Buckets of rain were falling over the MacTweedledeedum links. There was silence apart from the distant drilling in the wall of the clubhouse. Big Jim McTweedle was building another extension to the bar. Bob’s heart was in the highlands but his mind was on the next hole. It was the awkward 15th, where only a lot of backspin could keep you out of the bunker.
The European Coal and Steel Community and the other elements from which the EU springs were explicitly intended to make war between France and Germany ‘not merely unthinkable, but materially impossible’. That aim has been achieved, though America and Nato also played their part. But what contribution has the EU made to peacemaking elsewhere? I restrict my thoughts here to three conflicts in which I have been personally involved as a diplomat: Palestine, Cyprus and Northern Ireland.
Awarding the Nobel Peace Prize to the EU, the Norwegian Nobel Committee announced that 'the union and its forerunners have for over six decades contributed to the advancement of peace and reconciliation, democracy and human rights in Europe.' Writing in the LRB five years ago, Perry Anderson observed: The integration of the East into the Union is the major achievement to which admirers of the new Europe can legitimately point. Of course, as with the standard encomia of the record of EU as a whole, there is a gap between ideology and reality in the claims made for it.
Nobelprisdag is a special day in Sweden. Stockholm city centre stops while the prizewinners are shunted from the Grand Hotel to the Concert House for the awards, then on to the City Hall for the dinner, followed by the laureates’ speeches, and a ball. All this is fully covered on Swedish television, preceded by the Peace Prize ceremony relayed from Oslo. It starts on SVT2 at midday, and goes on into the small hours.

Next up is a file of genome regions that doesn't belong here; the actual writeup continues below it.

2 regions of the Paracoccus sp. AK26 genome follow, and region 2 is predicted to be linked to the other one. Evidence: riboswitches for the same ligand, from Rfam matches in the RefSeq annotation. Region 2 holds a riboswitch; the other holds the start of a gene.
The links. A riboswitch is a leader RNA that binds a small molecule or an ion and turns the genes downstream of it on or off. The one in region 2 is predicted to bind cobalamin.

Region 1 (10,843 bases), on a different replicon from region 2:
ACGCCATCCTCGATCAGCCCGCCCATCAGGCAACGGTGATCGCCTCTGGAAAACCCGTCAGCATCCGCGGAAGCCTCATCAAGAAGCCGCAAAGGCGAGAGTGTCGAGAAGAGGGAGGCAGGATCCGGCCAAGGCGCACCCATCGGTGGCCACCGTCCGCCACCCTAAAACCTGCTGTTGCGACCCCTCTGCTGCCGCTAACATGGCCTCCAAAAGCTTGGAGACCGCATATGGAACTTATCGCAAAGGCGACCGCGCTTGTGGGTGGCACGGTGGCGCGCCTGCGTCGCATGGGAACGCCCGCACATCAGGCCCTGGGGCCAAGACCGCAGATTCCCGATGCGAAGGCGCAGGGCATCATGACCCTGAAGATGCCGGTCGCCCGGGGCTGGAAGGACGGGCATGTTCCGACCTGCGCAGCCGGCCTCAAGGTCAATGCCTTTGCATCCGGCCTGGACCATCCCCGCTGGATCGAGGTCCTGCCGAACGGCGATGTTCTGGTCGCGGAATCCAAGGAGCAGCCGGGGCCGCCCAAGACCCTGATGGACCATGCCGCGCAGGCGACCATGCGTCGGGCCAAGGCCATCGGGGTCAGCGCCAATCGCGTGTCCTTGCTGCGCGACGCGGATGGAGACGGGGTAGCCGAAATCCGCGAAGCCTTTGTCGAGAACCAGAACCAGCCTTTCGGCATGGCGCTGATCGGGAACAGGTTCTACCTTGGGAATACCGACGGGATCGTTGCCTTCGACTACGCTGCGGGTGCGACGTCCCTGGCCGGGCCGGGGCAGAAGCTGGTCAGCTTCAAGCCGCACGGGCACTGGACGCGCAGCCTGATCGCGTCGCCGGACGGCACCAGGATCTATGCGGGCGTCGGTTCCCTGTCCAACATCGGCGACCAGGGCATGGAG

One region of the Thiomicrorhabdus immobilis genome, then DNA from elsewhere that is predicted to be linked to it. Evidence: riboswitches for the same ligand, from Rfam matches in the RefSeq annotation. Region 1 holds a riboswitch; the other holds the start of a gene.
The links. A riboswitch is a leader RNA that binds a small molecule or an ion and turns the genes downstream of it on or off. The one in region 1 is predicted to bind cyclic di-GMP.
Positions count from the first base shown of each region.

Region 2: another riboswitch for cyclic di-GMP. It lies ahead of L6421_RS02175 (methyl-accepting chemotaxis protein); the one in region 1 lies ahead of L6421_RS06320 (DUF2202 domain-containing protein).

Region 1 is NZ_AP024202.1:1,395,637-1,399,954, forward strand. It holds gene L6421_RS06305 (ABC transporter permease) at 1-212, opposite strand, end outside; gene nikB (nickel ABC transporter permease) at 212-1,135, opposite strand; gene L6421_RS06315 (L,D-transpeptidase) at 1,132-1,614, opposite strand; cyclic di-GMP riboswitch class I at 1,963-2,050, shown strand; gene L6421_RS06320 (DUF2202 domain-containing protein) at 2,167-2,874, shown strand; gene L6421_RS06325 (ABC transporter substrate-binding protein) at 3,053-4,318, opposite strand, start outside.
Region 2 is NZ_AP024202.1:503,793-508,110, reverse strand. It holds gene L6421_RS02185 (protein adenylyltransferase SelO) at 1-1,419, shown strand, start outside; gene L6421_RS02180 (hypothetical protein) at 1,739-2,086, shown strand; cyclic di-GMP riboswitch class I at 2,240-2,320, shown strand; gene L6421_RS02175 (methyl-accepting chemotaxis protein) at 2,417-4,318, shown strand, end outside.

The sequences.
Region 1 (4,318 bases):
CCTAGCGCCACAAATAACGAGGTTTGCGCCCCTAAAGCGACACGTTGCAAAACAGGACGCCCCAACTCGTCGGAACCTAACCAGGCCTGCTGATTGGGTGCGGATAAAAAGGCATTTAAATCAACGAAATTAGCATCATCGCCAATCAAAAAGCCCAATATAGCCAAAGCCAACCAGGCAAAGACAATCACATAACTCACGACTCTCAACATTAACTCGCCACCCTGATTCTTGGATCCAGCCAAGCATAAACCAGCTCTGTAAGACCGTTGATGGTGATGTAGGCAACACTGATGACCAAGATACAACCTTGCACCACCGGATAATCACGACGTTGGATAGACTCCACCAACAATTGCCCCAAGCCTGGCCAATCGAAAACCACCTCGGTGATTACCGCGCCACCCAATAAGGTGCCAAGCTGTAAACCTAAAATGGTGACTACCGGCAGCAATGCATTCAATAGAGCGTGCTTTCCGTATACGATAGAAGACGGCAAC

Last year’s recipient of the Nobel Peace Prize escalated the war in Afghanistan a few weeks after receiving the prize. The award surprised even Obama. This year the Chinese government were foolish to make a martyr of the president of Chinese PEN and neo-con Liu Xiaobo. He should never have been arrested, but the Norwegian politicians who comprise the committee, led by Thorbjørn Jagland, a former Labour prime minister, wanted to teach China a lesson. And so they ignored their hero’s views. Or perhaps they didn’t, given that their own views are not dissimilar. The committee thought about giving Bush and Blair a joint peace prize for invading Iraq but a public outcry forced a retreat. For the record, Liu Xiaobo has stated publicly that in his view:
Obama has won this year's Nobel Peace Prize. The head of the Nobel committee, Thorbjørn Jagland, explained why: 'It was because we would like to support what he is trying to achieve.' Were to someone to declare, very publicly, that they had embarked on writing the best novel of all time, what should their Nobel ambitions be? Can I have it now, please?